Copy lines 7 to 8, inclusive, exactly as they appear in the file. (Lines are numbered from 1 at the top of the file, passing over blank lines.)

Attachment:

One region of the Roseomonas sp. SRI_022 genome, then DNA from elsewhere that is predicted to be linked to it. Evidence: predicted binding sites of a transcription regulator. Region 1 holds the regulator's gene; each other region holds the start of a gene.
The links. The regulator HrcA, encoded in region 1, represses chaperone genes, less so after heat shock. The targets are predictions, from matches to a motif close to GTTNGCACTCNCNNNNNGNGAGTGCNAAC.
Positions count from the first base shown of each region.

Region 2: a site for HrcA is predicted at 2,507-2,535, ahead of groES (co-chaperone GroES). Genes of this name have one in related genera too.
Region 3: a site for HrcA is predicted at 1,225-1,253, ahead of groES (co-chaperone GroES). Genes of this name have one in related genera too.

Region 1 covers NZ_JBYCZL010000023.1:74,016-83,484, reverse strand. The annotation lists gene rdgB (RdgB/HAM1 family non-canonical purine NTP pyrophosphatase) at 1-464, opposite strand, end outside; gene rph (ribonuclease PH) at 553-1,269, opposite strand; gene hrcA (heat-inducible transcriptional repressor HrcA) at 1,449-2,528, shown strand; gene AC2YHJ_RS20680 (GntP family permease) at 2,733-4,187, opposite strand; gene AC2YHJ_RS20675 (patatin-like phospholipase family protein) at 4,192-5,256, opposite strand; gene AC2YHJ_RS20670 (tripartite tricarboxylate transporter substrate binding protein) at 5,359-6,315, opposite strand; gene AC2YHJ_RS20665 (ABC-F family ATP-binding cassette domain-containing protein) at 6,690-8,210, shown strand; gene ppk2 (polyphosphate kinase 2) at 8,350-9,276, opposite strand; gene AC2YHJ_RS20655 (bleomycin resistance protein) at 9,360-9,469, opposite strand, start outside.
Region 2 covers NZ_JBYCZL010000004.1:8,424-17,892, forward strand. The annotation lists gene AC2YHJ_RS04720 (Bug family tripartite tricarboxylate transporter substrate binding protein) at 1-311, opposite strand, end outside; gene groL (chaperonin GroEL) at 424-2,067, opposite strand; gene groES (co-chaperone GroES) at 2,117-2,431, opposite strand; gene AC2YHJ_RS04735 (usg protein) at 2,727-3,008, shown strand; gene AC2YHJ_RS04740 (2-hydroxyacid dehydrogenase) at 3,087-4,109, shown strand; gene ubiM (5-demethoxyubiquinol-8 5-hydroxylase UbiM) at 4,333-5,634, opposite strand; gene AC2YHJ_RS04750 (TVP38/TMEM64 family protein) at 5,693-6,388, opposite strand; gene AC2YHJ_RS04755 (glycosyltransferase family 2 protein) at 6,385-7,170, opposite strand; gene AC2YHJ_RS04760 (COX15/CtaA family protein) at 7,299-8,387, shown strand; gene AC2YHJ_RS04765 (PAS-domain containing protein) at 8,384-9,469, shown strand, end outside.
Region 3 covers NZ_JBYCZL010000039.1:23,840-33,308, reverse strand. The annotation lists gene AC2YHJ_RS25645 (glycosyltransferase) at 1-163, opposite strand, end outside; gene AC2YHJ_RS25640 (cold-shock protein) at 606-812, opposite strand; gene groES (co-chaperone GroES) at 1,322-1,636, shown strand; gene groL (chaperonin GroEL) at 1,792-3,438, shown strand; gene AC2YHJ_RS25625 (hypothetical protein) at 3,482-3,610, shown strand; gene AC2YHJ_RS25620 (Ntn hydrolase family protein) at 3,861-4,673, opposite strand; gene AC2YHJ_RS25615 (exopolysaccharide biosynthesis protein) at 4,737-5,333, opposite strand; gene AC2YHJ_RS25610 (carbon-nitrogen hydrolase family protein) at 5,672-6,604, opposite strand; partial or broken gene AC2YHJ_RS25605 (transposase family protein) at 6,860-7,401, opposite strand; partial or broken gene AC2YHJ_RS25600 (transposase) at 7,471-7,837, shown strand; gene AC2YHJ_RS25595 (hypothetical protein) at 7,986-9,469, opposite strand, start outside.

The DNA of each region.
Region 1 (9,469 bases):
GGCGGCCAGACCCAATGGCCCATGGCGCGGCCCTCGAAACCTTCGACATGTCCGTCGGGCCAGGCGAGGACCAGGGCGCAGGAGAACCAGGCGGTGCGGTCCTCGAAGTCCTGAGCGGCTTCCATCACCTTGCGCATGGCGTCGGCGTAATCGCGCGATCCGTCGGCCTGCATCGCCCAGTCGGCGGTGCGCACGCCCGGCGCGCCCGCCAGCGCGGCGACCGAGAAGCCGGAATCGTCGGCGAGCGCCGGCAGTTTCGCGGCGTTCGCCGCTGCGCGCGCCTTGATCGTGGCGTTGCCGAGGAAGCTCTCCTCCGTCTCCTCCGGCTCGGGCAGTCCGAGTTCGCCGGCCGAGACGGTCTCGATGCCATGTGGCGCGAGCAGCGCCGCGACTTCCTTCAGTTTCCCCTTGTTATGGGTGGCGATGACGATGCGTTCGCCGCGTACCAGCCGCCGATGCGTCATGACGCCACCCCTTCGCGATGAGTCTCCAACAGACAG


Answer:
Region 2 covers NZ_JBYCZL010000004.1:8,424-17,892, forward strand. The annotation lists gene AC2YHJ_RS04720 (Bug family tripartite tricarboxylate transporter substrate binding protein) at 1-311, opposite strand, end outside; gene groL (chaperonin GroEL) at 424-2,067, opposite strand; gene groES (co-chaperone GroES) at 2,117-2,431, opposite strand; gene AC2YHJ_RS04735 (usg protein) at 2,727-3,008, shown strand; gene AC2YHJ_RS04740 (2-hydroxyacid dehydrogenase) at 3,087-4,109, shown strand; gene ubiM (5-demethoxyubiquinol-8 5-hydroxylase UbiM) at 4,333-5,634, opposite strand; gene AC2YHJ_RS04750 (TVP38/TMEM64 family protein) at 5,693-6,388, opposite strand; gene AC2YHJ_RS04755 (glycosyltransferase family 2 protein) at 6,385-7,170, opposite strand; gene AC2YHJ_RS04760 (COX15/CtaA family protein) at 7,299-8,387, shown strand; gene AC2YHJ_RS04765 (PAS-domain containing protein) at 8,384-9,469, shown strand, end outside.
Region 3 covers NZ_JBYCZL010000039.1:23,840-33,308, reverse strand. The annotation lists gene AC2YHJ_RS25645 (glycosyltransferase) at 1-163, opposite strand, end outside; gene AC2YHJ_RS25640 (cold-shock protein) at 606-812, opposite strand; gene groES (co-chaperone GroES) at 1,322-1,636, shown strand; gene groL (chaperonin GroEL) at 1,792-3,438, shown strand; gene AC2YHJ_RS25625 (hypothetical protein) at 3,482-3,610, shown strand; gene AC2YHJ_RS25620 (Ntn hydrolase family protein) at 3,861-4,673, opposite strand; gene AC2YHJ_RS25615 (exopolysaccharide biosynthesis protein) at 4,737-5,333, opposite strand; gene AC2YHJ_RS25610 (carbon-nitrogen hydrolase family protein) at 5,672-6,604, opposite strand; partial or broken gene AC2YHJ_RS25605 (transposase family protein) at 6,860-7,401, opposite strand; partial or broken gene AC2YHJ_RS25600 (transposase) at 7,471-7,837, shown strand; gene AC2YHJ_RS25595 (hypothetical protein) at 7,986-9,469, opposite strand, start outside.